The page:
Every book is a new journey to embark on. I mainly read romances, but I dabble in other genres too.
I'm starting to think that Kleypas's contemporaries are not for me. Blue-Eyed Devil was not an improvement over Sugar Daddy.
This is supposed to be Hardy's book. Yet in Blue-Eyed Devil you don't learn anything more about him. He was generic. He did not at all become a fuller character. I don't even get why he fell in love with Haven. It's more like lust.
Haven wasn't as irritating as Liberty, but I ended up not liking her anyway. Her character suffers from being so incredibly privileged. Like Liberty, she gets things handed to her instead of working for it and earning it on her own.
I think this is a tricky thing to talk about since Haven suffered a very real problem in society: domestic violence. I appreciated that the author tried to tackle that subject in this novel.
BUT... the way Haven was able to escape her abusive husband and deal with her trauma bugged me, because it seemed shallow.
Remember how I said Haven is privileged? Here are some following examples. After Nick (the psychopathic husband) beats Haven up and kicks her out of their house with no shoes, no money, basically nothing, she is rescued by her brother's friend whom miraculously finds her and flies her to Houston on his private jet. Private jet.
Haven then gets a divorce, but that was mostly handled by her brother so she never had to see Nick again after the fight.
Another brother than gives Haven an apartment and a job at his company.
Haven then wins Hardy, another extremely rich guy, simply by existing. She really didn't do anything that I can recall that explains Hardy falling in love with her unless you count that accidental make-out session in the dark wine cellar during Liberty's wedding reception. But that adds to my point that Hardy lusts after Haven.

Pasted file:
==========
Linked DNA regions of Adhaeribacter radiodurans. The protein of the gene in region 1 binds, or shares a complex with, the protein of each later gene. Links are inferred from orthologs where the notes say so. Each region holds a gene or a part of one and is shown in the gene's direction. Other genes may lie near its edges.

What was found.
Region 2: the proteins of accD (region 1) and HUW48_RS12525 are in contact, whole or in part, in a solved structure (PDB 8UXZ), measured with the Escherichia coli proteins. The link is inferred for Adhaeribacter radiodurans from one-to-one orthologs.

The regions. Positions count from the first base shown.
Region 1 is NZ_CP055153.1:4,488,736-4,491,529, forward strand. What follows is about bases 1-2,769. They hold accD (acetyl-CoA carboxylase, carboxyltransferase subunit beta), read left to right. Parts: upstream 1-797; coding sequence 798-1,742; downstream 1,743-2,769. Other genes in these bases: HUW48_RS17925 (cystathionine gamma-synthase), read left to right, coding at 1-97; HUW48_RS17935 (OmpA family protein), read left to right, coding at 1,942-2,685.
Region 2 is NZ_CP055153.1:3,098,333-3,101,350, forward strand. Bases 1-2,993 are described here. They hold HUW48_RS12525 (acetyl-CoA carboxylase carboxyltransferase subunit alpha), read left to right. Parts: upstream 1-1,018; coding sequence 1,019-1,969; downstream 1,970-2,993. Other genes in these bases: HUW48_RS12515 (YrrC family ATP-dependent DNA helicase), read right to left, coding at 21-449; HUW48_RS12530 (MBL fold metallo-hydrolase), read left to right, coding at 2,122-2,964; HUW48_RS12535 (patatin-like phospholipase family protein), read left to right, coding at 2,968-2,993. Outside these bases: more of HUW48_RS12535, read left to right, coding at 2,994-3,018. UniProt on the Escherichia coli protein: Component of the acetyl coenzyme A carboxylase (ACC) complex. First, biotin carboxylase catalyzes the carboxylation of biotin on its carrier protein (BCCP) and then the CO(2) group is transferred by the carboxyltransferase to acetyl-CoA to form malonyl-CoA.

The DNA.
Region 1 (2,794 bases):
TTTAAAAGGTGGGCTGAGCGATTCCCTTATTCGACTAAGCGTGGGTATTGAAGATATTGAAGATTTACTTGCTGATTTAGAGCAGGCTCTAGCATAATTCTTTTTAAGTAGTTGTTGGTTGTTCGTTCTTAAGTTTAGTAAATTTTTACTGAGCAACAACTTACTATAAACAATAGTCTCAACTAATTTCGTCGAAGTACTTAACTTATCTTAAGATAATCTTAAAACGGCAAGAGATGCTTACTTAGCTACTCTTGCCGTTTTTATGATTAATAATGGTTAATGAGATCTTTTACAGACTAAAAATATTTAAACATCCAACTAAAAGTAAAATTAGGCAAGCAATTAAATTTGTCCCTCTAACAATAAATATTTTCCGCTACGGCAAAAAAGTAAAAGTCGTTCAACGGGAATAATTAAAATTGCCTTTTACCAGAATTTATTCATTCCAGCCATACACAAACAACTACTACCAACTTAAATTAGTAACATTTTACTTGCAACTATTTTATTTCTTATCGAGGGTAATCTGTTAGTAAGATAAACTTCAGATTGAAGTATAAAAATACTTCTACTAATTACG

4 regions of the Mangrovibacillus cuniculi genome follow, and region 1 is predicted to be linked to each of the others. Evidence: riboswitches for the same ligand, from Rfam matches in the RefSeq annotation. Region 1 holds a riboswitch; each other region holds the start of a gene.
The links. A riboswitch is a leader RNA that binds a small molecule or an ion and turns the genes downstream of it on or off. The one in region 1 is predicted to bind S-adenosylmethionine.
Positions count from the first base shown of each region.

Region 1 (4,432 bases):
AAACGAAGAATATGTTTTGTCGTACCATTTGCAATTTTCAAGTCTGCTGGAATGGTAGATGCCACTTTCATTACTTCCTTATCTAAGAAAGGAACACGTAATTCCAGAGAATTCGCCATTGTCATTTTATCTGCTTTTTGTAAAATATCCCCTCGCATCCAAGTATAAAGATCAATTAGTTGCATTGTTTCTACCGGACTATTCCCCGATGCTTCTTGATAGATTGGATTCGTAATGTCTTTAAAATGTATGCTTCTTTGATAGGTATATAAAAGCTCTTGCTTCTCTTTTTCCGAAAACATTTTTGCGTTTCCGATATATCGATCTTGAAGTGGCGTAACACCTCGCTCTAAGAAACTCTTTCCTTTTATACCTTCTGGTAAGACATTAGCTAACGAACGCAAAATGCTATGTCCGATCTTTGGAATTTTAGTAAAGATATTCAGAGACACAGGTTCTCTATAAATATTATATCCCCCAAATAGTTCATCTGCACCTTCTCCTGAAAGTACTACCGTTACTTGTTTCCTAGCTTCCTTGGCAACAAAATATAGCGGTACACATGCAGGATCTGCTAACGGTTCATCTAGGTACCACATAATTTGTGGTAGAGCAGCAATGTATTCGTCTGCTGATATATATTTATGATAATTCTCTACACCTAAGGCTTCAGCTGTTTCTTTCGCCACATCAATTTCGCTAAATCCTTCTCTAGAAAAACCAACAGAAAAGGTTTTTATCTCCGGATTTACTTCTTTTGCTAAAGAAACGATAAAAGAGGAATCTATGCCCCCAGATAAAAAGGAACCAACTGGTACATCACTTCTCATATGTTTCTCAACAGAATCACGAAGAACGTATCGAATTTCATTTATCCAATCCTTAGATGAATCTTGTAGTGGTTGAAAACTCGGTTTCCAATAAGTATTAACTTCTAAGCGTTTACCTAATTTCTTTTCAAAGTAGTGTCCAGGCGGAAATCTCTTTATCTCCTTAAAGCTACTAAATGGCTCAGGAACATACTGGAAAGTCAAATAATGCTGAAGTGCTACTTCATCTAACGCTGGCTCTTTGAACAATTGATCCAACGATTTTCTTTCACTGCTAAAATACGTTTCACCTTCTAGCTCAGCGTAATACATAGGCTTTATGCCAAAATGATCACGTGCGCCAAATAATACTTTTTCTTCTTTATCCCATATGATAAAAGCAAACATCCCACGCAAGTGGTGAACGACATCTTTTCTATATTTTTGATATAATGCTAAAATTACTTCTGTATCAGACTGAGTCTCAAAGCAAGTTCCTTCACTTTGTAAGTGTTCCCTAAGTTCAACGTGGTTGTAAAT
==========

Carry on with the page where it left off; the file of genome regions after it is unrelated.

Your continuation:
So in all, Haven has a lot of rich dudes looking after her. (I didn't even mention her third rich brother, her rich dad, or successfully rich designer friend.) It's nice that they care for her, but it makes everything convenient for Haven so she ends up not doing much of anything. She remains helpless and stays as a damsel in distress. Hardy even rescues her after she's trapped in an elevator. C'mon man!
There were some instances where Haven claims that she hates being rich and having it easy. For example, Haven refuses to be first in the emergency room when there were many people before her. She also feels bad about her brother giving her a job at his company since it didn't go to someone who deserved it. But these were very small instances. A blip in the scope of the book so overall I found Haven to be hypocritical and superficial. She doesn't take any action herself to make up for having this privilege like give money to charities or try to go out in the world and help people. She doesn't do anything.
The one action she does in the end is finally stand up to Vanessa, whom is the stereotypical evil bitch. Haven threatens her to return one of the company worker's money or else she'll tell her brother. Haven's brother also happens to overhear this and fires Vanessa. I wasn't impressed with this at all, because Haven should have gone to her brother in the first place about Vanessa and have her fired. It's the privileged thing to do, but at least she would be doing something with her privilege and taking direct action instead of being passive. If she would have done this in the first place she would have saved her co-workers a lot of grief too. But no, this action is saved for the final act.
Just ugh. I expect better from Kleypas. I love her Hathaway series.
I think I'll read her her Wallflowers series next so I can get rid of the ill will I got from reading this book. Then I will read Smooth Talking Stranger, the third book of the Travis series. I would normally just skip it, but I actually bought that too so... I might as well read it and get something out of it. (This is why I'm pushing myself to check out books from the library before buying them for my own.)
My rating: 1.5 out of 5
Source: Bought it.
Goodreads: 4.22 out of 5
Amazon: 4.5 out of 5
Previously in the series... Sugar Daddy